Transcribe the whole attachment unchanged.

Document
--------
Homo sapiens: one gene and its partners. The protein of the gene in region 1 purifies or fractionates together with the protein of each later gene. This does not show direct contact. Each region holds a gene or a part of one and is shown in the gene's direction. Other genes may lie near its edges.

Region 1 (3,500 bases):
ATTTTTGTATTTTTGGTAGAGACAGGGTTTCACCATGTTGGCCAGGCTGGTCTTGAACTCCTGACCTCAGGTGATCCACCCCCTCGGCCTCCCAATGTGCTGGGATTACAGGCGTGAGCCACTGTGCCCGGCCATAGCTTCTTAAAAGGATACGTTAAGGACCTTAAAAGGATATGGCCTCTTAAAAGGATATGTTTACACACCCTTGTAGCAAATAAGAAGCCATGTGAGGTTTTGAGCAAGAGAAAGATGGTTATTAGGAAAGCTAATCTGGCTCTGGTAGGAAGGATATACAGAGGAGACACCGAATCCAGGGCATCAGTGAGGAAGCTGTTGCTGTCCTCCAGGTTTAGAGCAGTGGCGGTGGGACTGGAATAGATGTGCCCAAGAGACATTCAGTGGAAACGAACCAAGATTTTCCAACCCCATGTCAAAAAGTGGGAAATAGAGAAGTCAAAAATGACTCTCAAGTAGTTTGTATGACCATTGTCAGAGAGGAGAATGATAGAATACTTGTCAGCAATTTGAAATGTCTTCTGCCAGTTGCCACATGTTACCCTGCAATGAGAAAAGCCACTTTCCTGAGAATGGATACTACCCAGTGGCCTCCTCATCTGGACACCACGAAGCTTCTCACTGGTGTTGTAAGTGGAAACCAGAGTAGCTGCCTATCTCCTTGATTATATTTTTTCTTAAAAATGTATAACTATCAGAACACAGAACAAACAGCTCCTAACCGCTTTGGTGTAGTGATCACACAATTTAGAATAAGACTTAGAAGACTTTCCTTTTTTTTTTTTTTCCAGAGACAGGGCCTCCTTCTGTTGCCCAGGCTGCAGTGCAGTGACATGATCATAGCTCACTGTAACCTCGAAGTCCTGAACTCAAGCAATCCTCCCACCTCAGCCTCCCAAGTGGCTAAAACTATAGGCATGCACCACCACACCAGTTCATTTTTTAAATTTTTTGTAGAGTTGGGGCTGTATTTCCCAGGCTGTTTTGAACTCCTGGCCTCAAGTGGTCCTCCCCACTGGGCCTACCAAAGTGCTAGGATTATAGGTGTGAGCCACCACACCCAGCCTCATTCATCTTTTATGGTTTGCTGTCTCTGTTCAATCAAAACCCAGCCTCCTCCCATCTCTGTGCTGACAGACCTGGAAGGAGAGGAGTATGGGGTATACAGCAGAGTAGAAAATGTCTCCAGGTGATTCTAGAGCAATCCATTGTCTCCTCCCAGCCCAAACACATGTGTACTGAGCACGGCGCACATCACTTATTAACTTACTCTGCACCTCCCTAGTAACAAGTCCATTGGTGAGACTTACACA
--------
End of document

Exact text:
Homo sapiens: one gene and its partners. The protein of the gene in region 1 purifies or fractionates together with the protein of each later gene. This does not show direct contact. Each region holds a gene or a part of one and is shown in the gene's direction. Other genes may lie near its edges.

Region 1 (3,500 bases):
ATTTTTGTATTTTTGGTAGAGACAGGGTTTCACCATGTTGGCCAGGCTGGTCTTGAACTCCTGACCTCAGGTGATCCACCCCCTCGGCCTCCCAATGTGCTGGGATTACAGGCGTGAGCCACTGTGCCCGGCCATAGCTTCTTAAAAGGATACGTTAAGGACCTTAAAAGGATATGGCCTCTTAAAAGGATATGTTTACACACCCTTGTAGCAAATAAGAAGCCATGTGAGGTTTTGAGCAAGAGAAAGATGGTTATTAGGAAAGCTAATCTGGCTCTGGTAGGAAGGATATACAGAGGAGACACCGAATCCAGGGCATCAGTGAGGAAGCTGTTGCTGTCCTCCAGGTTTAGAGCAGTGGCGGTGGGACTGGAATAGATGTGCCCAAGAGACATTCAGTGGAAACGAACCAAGATTTTCCAACCCCATGTCAAAAAGTGGGAAATAGAGAAGTCAAAAATGACTCTCAAGTAGTTTGTATGACCATTGTCAGAGAGGAGAATGATAGAATACTTGTCAGCAATTTGAAATGTCTTCTGCCAGTTGCCACATGTTACCCTGCAATGAGAAAAGCCACTTTCCTGAGAATGGATACTACCCAGTGGCCTCCTCATCTGGACACCACGAAGCTTCTCACTGGTGTTGTAAGTGGAAACCAGAGTAGCTGCCTATCTCCTTGATTATATTTTTTCTTAAAAATGTATAACTATCAGAACACAGAACAAACAGCTCCTAACCGCTTTGGTGTAGTGATCACACAATTTAGAATAAGACTTAGAAGACTTTCCTTTTTTTTTTTTTTCCAGAGACAGGGCCTCCTTCTGTTGCCCAGGCTGCAGTGCAGTGACATGATCATAGCTCACTGTAACCTCGAAGTCCTGAACTCAAGCAATCCTCCCACCTCAGCCTCCCAAGTGGCTAAAACTATAGGCATGCACCACCACACCAGTTCATTTTTTAAATTTTTTGTAGAGTTGGGGCTGTATTTCCCAGGCTGTTTTGAACTCCTGGCCTCAAGTGGTCCTCCCCACTGGGCCTACCAAAGTGCTAGGATTATAGGTGTGAGCCACCACACCCAGCCTCATTCATCTTTTATGGTTTGCTGTCTCTGTTCAATCAAAACCCAGCCTCCTCCCATCTCTGTGCTGACAGACCTGGAAGGAGAGGAGTATGGGGTATACAGCAGAGTAGAAAATGTCTCCAGGTGATTCTAGAGCAATCCATTGTCTCCTCCCAGCCCAAACACATGTGTACTGAGCACGGCGCACATCACTTATTAACTTACTCTGCACCTCCCTAGTAACAAGTCCATTGGTGAGACTTACACA